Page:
Alliance BioEnergy Plus, DBA Blue Biofuels, Inc. (the “Company”) is pleased to announce a new market for its production of sulfur free lignin, in addition to the bioplastics market. The Carbon Basis Company Ltd.’s (CBC) patented carbon-based ion exchange purification process plans to utilize lignin produced by the Company as a biomaterial replacement for the synthetic resins currently used in ion exchange resins production. CBC estimates a market price and intents to pay around $10 per kilogram for this high purity lignin, subject to due diligence, testing, and supply availability.
According to Marketdataforecast.com, the global market for ionic exchange resins for 2021 is estimated to be $3.4 billion and is expected to rise to $5.85 billion by 2026. Currently, the market is dominated by a few large producers, (e.g. Dow, Purolite, Mitsubishi, Lanxess, etc.). The resins are priced between $10,000 – $33,000/ton and are utilized for three major industrial applications involving separation, purification, and de-contamination for seven different industrial sectors, including:
The Company and CBC believe there are two drivers for a switch to the Carbon/lignin-based ionic resins. First there is a significant cost advantage for the CBC bio-based ionic resins. Current prices for ionic resins are $10,000 to $33,000 per ton with CBC’s price expected to be under $10,000 per ton. Second, the manufacturers of synthetic resins are coming under increasing pressure to ban the use of synthetic micro-beads due to the significant environmental hazard they pose if allowed to bio-accumulate in waters. An example is the Microbead-Free Waters Act of 2015 banning the use of micro beads in cosmetics. The CBC bio-based product(s) offer an effective, low-cost, and environmentally friendly alternative compared to the current standard of synthetic ionic microbeads.
The relationship between the Company and CBC may provide an important and growing market for the anticipated production of pure lignin from the Company’s CTS manufacturing process. Depending upon feedstock, an average of 20% of the cellulosic material is broken down into lignin in the Company’s CTS process, with around 65-70% into sugars. Even at $10/kg, CBC will enjoy significant cost advantages from the Company’s lignin compared to the cost of existing synthetic resins. And at that price, the Company’s lignin — originally thought of as a by-product, and more recently found suitable to make bioplastics — will have a much higher additional revenue stream than anticipated. This is in addition to the ethanol and further biofuels that will be made from the sugars produced in the CTS process.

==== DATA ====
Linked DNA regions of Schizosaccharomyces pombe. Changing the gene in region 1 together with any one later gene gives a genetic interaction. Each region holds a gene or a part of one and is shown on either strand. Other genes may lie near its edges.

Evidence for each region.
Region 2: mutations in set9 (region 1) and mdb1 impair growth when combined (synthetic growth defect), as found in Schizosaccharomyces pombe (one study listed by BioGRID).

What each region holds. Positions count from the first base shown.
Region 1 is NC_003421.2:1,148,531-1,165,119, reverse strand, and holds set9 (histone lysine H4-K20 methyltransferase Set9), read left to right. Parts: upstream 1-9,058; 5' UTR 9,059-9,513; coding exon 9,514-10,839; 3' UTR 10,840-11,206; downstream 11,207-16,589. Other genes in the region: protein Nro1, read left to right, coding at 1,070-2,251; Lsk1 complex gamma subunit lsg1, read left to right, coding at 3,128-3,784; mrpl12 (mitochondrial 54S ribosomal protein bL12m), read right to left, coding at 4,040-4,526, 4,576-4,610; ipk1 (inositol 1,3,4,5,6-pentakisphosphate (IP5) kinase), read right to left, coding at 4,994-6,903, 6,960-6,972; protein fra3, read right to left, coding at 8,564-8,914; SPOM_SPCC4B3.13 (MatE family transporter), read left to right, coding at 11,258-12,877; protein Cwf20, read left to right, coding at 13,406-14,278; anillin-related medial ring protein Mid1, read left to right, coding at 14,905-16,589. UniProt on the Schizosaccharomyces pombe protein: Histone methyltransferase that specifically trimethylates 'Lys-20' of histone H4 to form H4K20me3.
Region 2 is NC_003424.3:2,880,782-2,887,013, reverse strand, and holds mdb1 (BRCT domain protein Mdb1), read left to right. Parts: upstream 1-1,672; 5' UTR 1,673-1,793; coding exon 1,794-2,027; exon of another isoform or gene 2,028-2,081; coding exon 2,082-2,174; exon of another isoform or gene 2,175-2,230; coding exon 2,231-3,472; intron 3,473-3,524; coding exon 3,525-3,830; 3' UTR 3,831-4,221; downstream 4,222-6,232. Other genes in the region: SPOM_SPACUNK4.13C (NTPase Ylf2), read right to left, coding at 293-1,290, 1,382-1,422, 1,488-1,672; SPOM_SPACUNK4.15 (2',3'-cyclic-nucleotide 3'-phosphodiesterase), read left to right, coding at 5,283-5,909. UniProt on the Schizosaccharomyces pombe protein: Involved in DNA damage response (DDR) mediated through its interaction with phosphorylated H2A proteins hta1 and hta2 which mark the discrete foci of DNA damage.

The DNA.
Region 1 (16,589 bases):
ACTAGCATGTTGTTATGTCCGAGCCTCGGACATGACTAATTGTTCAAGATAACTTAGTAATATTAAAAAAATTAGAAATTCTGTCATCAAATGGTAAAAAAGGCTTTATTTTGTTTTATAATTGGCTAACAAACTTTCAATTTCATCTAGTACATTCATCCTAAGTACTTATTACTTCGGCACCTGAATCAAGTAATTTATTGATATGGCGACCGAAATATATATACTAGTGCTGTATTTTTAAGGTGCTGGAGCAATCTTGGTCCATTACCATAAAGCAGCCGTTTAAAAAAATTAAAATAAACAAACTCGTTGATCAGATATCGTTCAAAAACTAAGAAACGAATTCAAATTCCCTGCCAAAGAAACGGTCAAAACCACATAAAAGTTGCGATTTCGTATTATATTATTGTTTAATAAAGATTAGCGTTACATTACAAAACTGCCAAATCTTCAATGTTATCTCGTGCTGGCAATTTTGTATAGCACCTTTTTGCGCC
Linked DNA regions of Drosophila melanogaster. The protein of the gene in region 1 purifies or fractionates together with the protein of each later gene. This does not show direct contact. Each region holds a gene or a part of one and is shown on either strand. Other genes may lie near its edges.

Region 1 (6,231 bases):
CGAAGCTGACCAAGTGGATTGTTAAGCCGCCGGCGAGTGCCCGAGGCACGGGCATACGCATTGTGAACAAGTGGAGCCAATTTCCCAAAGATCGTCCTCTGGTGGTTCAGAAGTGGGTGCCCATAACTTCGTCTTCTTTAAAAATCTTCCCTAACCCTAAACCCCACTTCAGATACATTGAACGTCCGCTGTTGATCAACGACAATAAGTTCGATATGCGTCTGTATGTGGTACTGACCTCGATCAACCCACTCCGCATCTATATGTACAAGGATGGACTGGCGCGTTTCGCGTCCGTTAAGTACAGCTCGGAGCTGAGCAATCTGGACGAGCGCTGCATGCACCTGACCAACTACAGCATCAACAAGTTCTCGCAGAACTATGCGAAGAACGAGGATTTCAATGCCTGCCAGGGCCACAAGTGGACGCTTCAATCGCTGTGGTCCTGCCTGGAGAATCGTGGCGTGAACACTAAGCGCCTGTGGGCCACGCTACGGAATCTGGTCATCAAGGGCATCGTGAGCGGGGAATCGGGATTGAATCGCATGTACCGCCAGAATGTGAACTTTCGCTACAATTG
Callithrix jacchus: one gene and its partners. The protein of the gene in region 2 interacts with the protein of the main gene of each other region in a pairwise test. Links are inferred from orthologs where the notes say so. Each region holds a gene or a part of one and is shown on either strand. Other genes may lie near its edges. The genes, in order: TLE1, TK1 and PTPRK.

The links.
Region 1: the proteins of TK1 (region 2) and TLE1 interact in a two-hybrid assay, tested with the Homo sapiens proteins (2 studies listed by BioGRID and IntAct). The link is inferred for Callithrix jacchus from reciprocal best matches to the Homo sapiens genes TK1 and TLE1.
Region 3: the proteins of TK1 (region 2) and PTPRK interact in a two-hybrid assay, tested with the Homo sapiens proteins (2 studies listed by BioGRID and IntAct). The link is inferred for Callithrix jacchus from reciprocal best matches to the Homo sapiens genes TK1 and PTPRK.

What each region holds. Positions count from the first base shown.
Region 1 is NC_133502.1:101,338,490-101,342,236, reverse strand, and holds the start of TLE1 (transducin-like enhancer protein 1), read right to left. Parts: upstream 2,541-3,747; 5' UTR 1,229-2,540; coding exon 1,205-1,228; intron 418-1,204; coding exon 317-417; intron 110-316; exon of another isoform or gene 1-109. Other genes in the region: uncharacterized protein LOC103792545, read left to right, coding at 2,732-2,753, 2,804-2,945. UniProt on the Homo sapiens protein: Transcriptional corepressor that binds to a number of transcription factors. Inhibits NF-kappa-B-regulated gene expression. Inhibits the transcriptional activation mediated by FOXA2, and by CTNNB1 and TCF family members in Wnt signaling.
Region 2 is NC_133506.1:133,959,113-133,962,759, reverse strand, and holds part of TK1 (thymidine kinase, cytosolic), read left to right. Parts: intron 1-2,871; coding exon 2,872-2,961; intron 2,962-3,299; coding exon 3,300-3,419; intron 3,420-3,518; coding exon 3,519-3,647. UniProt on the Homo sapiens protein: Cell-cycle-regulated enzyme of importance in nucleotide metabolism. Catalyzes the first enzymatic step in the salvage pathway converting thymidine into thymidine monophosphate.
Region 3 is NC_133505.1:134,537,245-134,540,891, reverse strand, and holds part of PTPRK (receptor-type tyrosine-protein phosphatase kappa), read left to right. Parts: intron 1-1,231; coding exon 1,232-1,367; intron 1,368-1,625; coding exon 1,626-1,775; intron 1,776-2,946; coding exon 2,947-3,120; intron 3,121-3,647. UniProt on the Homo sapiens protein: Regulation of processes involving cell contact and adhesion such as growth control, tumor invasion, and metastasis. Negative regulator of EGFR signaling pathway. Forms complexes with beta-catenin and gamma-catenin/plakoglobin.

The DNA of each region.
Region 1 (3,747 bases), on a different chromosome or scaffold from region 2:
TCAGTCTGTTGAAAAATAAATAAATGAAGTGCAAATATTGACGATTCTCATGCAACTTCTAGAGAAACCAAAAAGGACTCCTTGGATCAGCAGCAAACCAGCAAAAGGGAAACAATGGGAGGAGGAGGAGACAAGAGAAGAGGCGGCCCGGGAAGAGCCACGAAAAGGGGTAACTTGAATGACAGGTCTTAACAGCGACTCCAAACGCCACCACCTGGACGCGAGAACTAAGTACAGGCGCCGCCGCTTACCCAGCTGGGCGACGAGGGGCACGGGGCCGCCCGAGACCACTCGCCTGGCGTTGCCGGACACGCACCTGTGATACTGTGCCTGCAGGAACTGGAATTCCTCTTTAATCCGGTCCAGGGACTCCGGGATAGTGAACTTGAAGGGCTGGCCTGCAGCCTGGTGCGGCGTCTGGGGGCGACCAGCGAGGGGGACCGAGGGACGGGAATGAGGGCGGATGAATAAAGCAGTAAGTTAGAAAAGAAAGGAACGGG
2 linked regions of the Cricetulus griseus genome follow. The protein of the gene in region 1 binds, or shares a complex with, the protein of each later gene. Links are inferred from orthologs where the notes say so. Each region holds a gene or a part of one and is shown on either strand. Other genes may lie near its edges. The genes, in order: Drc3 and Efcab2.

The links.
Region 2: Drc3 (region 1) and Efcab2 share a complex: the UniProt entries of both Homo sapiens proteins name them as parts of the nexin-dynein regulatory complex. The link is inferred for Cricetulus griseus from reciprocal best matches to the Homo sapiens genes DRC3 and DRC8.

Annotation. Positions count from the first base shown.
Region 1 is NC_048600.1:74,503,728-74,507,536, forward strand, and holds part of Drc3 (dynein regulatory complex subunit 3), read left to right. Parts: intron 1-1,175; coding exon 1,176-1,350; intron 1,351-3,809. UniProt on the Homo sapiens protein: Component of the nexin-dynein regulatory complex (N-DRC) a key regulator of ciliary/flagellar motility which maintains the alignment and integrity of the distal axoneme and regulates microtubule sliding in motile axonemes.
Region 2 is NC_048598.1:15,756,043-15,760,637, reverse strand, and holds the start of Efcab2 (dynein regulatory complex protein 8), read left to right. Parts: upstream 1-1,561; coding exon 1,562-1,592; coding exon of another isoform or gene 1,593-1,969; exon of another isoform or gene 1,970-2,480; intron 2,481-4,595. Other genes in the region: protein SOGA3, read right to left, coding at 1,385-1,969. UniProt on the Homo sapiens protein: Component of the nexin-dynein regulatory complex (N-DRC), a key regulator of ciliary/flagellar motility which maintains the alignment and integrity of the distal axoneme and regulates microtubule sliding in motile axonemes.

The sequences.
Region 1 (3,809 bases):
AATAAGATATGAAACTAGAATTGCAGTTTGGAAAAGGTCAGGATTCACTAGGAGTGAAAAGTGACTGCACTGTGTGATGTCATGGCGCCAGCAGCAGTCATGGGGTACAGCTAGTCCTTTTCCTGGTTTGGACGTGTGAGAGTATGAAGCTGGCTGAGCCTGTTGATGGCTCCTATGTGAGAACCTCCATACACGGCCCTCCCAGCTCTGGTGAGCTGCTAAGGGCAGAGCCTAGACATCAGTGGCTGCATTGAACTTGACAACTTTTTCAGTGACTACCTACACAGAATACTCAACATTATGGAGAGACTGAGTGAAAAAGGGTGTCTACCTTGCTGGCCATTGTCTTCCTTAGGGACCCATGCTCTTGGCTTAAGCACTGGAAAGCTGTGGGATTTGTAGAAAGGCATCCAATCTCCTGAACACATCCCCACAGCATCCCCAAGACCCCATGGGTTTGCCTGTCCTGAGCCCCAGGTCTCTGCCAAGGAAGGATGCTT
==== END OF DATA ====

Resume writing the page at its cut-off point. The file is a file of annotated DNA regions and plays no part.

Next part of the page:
CTS (Cellulose to Sugar) technology can utilize virtually any biomass derived from plant materials as a feedstock – grasses, wood, paper, farm waste, yard waste, forestry products, fruit casings, nut shells, and the cellulosic portion of municipal solid waste –, and convert the cellulose into sugars and sulfur free lignin. The CTS process is environmentally friendly with a near zero carbon footprint, and works without the use of expensive enzymes or hazardous liquid acids. The cellulosic sugars produced can be further converted into cellulosic ethanol and other biofuels. The sulfur free lignin can be used to produce bioplastics or used in other processes requiring a sulfur free lignin. The CTS process is an independently developed and patented proprietary technology fully owned by the Company.
Management believes that biofuels originating from the Company’s CTS process will be eligible to receive generous D3 Cellulosic Renewable Fuel Credits (“RINs”) from the US Government. The D3 RIN is currently $2.75/gallon of ethanol, which is in addition to the market price of ethanol. This incentive is offered to all domestic cellulosic fuel producers whose fuel is used in the transportation industry. This mandate was 590 million gallons for 2020. The mandate for 2021 has not yet been finalized by the US Environmental Protection Agency.
CBC holds the patents regarding its methods and products that can utilize sulfur-free lignin to manufacture a new bio-composite pellet which replaces costly, synthetic ionic resins that are widely used in multiple industrial applications.
Independent lab studies at the Fuels Lab of Alberta Innovates Technology Futures (AITF) have shown one variant of the product to be as effective as the current industry standard. The CBC products have compelling advantages over the existing synthetic resins as an environmentally friendly, low-cost alternative.
Information in this document may constitute forward-looking statements or statements which may be deemed or construed to be forward-looking statements within the meaning of the Private Securities Litigation Reform Act of 1995. The risks, uncertainties and other factors are more fully discussed in the Company’s filings with the U.S. Securities and Exchange Commission. All forward-looking statements attributable to Alliance BioEnergy Plus, Inc. herein are expressly qualified in their entirety by the above-mentioned cautionary statement. Alliance BioEnergy Plus, Inc. disclaims any obligation to update forward looking statements contained in this estimate, except as may be required by law.